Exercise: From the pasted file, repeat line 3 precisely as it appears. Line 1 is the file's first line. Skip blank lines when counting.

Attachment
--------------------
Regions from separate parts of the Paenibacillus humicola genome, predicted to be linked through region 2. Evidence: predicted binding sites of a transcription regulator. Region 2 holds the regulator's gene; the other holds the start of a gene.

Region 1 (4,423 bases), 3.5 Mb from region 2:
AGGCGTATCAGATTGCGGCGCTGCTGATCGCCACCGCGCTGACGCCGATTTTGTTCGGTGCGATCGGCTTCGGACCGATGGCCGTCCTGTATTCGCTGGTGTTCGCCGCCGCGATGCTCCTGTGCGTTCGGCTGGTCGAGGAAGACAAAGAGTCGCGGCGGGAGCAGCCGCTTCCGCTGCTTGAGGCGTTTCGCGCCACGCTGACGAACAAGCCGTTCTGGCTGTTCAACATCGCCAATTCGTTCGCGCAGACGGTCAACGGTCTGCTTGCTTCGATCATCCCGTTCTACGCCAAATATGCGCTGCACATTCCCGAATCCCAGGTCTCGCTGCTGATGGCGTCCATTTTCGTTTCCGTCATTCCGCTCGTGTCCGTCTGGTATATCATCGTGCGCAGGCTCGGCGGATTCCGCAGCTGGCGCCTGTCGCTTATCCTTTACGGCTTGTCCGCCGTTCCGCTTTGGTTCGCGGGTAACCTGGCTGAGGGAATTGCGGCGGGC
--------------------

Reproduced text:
AGGCGTATCAGATTGCGGCGCTGCTGATCGCCACCGCGCTGACGCCGATTTTGTTCGGTGCGATCGGCTTCGGACCGATGGCCGTCCTGTATTCGCTGGTGTTCGCCGCCGCGATGCTCCTGTGCGTTCGGCTGGTCGAGGAAGACAAAGAGTCGCGGCGGGAGCAGCCGCTTCCGCTGCTTGAGGCGTTTCGCGCCACGCTGACGAACAAGCCGTTCTGGCTGTTCAACATCGCCAATTCGTTCGCGCAGACGGTCAACGGTCTGCTTGCTTCGATCATCCCGTTCTACGCCAAATATGCGCTGCACATTCCCGAATCCCAGGTCTCGCTGCTGATGGCGTCCATTTTCGTTTCCGTCATTCCGCTCGTGTCCGTCTGGTATATCATCGTGCGCAGGCTCGGCGGATTCCGCAGCTGGCGCCTGTCGCTTATCCTTTACGGCTTGTCCGCCGTTCCGCTTTGGTTCGCGGGTAACCTGGCTGAGGGAATTGCGGCGGGC